IE 11 is not supported. For an optimal experience visit our site on another browser.

US intel agencies: cyberattack was 'likely Russian in origin'

Trump's presidency began with a Russian operation against the US, which he downplayed. Four years later, his presidency is ending the same way.
Image: Three policemen patrol Red Square in Moscow
Three policemen patrol Red Square in Moscow on May 17, 2020.Yuri Kadobnov / AFP - Getty Images

A few weeks ago, it became clear that the latest cyberattack against the United States was far more severe, both in its scope and its severity, than the usual intrusion. As NBC News reported, "Hackers who targeted the federal government appear to be part of a Russian intelligence campaign aimed at multiple U.S. agencies and companies."

Soon after, one of the senators who received a classified briefing on the matter said he was "downright scared" of what he'd learned.

Yesterday, U.S. intelligence agencies were more specific about the perpetrator behind the attack.

Nearly a month after reports emerged of a massive hack of U.S. government agencies and corporations, the Trump administration announced Tuesday that it had formed a task force to deal with the repercussions of what it officially acknowledged — for the first time — was likely a damaging Russian espionage operation.... The statement said "fewer than 10" federal agencies had been compromised by "an intelligence gathering effort" that is "likely Russian in origin."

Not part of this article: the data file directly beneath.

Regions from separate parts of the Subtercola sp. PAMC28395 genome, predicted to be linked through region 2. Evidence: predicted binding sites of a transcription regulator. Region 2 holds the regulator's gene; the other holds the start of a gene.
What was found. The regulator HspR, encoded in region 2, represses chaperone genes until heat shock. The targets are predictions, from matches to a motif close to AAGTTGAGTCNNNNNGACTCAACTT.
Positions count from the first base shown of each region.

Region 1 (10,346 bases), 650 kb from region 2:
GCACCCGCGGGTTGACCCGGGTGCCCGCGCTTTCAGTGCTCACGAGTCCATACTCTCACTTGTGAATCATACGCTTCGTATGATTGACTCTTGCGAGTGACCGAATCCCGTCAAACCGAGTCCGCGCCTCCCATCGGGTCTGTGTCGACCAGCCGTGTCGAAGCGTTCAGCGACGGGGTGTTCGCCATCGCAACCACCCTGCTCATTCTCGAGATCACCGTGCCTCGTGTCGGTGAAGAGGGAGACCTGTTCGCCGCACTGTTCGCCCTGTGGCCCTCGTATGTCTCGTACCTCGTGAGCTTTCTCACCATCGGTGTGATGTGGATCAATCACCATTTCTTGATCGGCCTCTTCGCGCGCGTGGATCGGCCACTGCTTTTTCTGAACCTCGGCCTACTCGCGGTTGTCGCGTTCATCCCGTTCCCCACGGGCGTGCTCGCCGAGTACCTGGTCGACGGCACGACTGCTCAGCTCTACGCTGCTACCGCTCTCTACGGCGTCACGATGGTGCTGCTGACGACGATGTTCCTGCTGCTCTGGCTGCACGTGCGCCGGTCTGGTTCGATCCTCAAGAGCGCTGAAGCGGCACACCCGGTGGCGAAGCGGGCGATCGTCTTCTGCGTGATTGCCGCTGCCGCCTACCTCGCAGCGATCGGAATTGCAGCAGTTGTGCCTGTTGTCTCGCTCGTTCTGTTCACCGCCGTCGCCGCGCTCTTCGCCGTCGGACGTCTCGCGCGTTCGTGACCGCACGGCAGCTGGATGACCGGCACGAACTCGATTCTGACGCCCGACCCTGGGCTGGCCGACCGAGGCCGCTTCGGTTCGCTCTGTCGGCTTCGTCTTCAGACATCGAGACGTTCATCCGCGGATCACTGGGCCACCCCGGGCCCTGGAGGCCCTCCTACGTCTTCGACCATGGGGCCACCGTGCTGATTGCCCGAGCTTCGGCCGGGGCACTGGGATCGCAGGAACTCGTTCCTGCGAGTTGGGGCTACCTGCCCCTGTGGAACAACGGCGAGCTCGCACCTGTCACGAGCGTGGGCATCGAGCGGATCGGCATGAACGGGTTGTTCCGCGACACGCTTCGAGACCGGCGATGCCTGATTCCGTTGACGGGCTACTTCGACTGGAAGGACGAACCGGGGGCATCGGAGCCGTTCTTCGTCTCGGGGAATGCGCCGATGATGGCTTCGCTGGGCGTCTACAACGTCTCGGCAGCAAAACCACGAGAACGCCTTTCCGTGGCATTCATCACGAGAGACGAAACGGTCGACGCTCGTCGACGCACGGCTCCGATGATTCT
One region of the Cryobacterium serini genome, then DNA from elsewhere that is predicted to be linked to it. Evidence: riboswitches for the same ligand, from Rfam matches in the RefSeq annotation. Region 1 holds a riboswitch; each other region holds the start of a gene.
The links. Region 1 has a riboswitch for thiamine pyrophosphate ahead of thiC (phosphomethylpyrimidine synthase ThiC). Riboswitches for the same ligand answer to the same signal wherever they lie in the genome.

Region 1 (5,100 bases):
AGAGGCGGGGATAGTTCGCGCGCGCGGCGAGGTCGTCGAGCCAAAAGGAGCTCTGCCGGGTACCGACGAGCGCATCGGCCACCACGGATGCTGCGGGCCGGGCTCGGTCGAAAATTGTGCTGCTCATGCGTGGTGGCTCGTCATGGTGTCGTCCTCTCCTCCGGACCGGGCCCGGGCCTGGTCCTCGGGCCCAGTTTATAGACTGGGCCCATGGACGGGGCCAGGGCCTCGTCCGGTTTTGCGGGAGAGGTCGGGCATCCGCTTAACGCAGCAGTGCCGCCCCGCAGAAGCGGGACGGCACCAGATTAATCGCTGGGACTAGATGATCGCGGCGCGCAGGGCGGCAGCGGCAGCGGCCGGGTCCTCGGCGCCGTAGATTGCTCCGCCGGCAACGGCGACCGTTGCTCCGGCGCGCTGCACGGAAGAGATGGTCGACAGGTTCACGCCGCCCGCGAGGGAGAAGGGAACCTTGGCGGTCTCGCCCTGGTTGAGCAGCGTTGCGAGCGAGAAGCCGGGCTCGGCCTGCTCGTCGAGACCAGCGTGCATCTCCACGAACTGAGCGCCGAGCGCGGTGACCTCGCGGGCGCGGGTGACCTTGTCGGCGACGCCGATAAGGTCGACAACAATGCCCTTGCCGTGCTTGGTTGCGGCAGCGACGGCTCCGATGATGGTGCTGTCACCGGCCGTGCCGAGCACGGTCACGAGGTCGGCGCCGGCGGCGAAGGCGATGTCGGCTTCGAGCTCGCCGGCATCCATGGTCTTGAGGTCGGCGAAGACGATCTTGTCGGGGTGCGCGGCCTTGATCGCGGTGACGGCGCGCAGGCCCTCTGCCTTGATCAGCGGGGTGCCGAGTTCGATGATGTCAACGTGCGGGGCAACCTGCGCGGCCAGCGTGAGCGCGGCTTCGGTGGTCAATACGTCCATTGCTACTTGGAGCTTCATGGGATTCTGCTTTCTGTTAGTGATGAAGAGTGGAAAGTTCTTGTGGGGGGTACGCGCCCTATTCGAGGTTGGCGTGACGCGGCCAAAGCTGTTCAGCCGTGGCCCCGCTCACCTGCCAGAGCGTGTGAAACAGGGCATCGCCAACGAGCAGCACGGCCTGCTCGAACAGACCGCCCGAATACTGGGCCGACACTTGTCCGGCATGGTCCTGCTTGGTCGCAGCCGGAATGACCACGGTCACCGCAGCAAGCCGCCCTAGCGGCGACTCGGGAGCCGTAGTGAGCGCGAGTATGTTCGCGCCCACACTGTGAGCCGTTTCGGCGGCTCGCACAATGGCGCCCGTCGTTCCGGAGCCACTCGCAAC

The joint statement was issued by the FBI, the National Security Agency, the Office of the Director of National Intelligence and the Department of Homeland Security's Cybersecurity and Infrastructure Security Agency.

House Intelligence Committee Chairman Adam Schiff (D-Calif.) issued a statement soon after, noting in part, "It's clear from the scale of this compromise that we have a lot of work to do to harden our defenses, shore up the government's cybersecurity practices, improve the quality of intelligence collection on cyber threat actors, and increase cooperation, both within government and with the private sector to identify, fix and defend against these threats. There is likely much more to learn, and this is only the beginning of this necessary work."

What's far from clear, however, is whether the current president has any interest in learning more about the cyberattack.

Let's not forget, on Christmas week, Donald Trump made his first -- and so far, only -- comments about the intrusion, and his take was predictable. The Republican not only downplayed the hack, he also suggested China might be responsible.

The tweeted comments came after White House officials prepared to issue a formal statement accusing Russia of being "the main actor" in the cyberattack, only to be told at the last minute "to stand down."

And yet, here we are. The White House believes Russia was responsible for the attack. So does Secretary of State Mike Pompeo. So do the FBI, the NSA, the ODNI, and CISA. The current American president, however, seems oddly indifferent.

As we recently discussed, there's also a degree of irony in the symmetry: Trump's presidency began with a Russian operation against the United States. It was an attack that the Republican downplayed, lied about, and felt no need to respond to.

Four years later, Trump's presidency is ending, tragically, the exact same way.